Friday, 1 June 2012

Tegra 3 on track to be NVIDIA's most valuable business


Tegra 3 on track to be NVIDIA's most valuable business
Chip maker NVIDIA is perhaps best known for its stand-alone graphics cards, which they sell to professional graphic artists and hard-core gamers alike. These and other PC components, including lower-cost laptop and desktop GPUs, and motherboard chipsets have long been the mainstay of NVIDIA’s revenues. Now an analysis by Forbes shows this changing quickly, and demonstrates the importance of the mobile sector to the silicon fabricators of the world.
Forbes’ main interest is what drives stock price of course, and they currently peg the NVIDIA’s mobile business as representing about a third of NVIDIA’s roughly $21 per share price. That’s not to say it makes a third of NVIDIA’s profits, but rather that as the fastest-growing part of their business investors are assigning more importance to it. Of course NVIDIA also cares about its stock price, and right now its traditional strongholds are looking at a bleak forecast. As PC sales stagnate Forbes sees NVIDIA's chipset business shrinking, with standalone desktop and professional GPUs expected to barely hold their own over the coming half decade.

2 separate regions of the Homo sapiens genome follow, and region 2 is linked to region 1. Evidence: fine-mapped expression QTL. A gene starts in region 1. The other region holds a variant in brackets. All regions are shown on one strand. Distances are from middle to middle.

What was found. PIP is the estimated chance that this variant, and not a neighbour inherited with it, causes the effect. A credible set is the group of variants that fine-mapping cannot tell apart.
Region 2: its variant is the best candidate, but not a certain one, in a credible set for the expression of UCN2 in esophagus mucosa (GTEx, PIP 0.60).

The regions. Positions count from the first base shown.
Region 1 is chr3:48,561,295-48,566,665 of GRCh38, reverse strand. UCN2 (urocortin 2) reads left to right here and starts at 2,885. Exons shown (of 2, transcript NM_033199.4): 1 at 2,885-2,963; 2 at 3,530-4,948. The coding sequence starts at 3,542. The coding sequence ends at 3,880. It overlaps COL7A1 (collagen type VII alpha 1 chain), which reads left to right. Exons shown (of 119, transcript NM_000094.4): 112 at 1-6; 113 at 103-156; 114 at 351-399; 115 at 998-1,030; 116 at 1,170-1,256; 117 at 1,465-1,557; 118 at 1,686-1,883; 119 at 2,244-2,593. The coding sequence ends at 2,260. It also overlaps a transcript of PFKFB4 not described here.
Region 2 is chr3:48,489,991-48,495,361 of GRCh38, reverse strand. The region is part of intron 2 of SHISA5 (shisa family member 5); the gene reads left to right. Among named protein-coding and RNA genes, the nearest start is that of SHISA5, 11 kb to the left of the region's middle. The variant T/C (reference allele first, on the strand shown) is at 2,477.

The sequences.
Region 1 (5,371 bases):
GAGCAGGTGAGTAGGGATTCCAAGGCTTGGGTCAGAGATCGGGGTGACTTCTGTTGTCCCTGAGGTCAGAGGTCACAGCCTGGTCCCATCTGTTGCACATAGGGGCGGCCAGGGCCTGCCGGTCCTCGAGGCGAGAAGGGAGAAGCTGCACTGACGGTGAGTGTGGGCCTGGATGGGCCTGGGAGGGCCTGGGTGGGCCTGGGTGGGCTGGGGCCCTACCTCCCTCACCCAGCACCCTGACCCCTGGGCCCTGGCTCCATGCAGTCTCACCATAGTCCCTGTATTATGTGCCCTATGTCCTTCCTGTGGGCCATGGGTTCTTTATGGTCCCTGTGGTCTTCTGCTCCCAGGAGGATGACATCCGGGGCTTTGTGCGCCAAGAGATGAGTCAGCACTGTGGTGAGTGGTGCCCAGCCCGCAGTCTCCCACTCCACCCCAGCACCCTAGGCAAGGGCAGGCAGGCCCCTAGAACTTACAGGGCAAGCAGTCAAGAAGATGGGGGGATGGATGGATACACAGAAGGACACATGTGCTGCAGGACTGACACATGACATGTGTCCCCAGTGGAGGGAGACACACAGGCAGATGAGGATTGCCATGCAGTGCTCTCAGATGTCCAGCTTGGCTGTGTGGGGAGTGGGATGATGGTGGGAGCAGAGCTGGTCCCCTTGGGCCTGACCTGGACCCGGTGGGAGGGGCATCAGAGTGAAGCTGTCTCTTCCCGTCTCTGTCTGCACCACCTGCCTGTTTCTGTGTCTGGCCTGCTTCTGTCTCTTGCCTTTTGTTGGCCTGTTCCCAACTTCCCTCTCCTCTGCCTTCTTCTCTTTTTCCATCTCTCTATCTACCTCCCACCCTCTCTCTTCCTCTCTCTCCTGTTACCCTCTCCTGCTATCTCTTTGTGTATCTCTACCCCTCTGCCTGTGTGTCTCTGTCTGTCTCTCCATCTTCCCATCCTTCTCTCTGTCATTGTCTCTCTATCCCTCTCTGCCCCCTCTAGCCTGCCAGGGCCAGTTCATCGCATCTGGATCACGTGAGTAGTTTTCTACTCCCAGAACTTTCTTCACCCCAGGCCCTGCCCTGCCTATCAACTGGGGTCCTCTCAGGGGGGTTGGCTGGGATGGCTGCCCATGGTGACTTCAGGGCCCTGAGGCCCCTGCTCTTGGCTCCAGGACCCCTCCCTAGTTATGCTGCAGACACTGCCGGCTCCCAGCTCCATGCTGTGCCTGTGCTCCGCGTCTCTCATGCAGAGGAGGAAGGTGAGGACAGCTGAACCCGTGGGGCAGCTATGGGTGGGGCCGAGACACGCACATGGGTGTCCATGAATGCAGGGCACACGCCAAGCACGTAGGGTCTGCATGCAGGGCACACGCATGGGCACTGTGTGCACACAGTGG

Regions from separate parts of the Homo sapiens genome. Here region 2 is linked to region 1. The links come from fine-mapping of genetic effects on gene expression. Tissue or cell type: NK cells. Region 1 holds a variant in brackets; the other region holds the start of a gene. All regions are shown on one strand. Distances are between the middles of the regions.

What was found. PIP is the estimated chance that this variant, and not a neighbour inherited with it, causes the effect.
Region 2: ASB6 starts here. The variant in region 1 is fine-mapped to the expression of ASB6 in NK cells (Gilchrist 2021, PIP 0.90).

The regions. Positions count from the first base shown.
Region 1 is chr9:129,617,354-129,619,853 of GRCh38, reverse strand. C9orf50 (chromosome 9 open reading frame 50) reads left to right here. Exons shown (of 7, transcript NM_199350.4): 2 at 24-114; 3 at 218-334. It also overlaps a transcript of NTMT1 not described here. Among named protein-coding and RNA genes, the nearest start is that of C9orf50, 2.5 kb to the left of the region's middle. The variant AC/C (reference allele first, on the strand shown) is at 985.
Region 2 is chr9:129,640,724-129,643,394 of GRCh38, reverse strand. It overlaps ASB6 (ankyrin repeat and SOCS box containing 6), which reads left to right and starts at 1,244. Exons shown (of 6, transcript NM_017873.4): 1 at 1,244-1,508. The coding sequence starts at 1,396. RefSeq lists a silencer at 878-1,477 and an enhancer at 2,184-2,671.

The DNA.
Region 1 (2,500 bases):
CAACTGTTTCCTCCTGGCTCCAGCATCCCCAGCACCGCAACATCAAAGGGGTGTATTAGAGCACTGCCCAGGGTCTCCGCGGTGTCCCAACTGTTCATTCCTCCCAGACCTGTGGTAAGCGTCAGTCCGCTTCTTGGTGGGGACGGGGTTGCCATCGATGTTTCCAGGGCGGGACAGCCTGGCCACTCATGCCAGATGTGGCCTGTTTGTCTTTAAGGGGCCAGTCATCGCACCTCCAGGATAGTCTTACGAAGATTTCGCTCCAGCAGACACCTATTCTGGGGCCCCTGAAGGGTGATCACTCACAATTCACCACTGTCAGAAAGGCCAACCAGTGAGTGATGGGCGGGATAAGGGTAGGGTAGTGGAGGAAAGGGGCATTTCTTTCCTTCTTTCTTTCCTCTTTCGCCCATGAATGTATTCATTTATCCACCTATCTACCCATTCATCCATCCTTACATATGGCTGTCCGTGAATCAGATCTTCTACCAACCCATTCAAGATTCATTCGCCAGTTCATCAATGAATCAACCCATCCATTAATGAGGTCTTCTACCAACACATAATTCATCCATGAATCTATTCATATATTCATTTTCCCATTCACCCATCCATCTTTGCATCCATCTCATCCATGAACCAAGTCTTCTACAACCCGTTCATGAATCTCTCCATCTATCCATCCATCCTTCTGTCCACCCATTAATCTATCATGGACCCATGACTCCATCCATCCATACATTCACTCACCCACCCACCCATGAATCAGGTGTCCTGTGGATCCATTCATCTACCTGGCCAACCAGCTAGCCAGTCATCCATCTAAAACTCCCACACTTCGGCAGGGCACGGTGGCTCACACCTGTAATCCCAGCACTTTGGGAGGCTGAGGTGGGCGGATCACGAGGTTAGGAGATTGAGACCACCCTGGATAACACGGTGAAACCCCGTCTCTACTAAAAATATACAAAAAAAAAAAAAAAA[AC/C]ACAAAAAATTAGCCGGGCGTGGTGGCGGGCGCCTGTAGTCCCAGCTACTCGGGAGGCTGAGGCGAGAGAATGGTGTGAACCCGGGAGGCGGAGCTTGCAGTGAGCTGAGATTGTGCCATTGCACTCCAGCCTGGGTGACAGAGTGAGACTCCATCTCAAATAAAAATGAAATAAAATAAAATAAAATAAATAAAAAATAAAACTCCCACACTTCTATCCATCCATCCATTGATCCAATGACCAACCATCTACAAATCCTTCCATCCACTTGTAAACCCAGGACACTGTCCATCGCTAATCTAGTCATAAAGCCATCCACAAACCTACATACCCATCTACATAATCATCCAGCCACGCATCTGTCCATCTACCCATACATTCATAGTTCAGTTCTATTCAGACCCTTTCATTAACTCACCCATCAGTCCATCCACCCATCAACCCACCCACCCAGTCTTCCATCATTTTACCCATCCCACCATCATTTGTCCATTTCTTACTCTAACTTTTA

In contrast, Forbes sees NVIDIA raking in $800 million this year from mobile, and double that by the end of 2013. Given that rate of growth, they feel that Tegra 3, and certainly Tegra 4 will become the most valuable driver of stock price in NVIDIA’s arsenal of products in the very near future. Of course NVIDIA didn’t just happen into a new market waiting to be discovered; they are in a knock-down drag-out fight with various other ARM chip vendors, including Texas Instruments, Qualcomm, and to a lesser degree Samsung. And don't forget that Chipzilla itself - Intel - has set its sights on taking a decent chunk of the mobile chip market over the next few years.

It’s not clear yet whether in the long term the mobile chip market can support so many players – the PC market could not, so many of these companies are fighting to retain the biggest growth industry in chip making. In the short term this should drive a dazzling amount of innovation and price reductions(think: $199 Kai tablets), so as a consumer you can sit back and enjoy the fruits of this competition, because they are playing for keeps.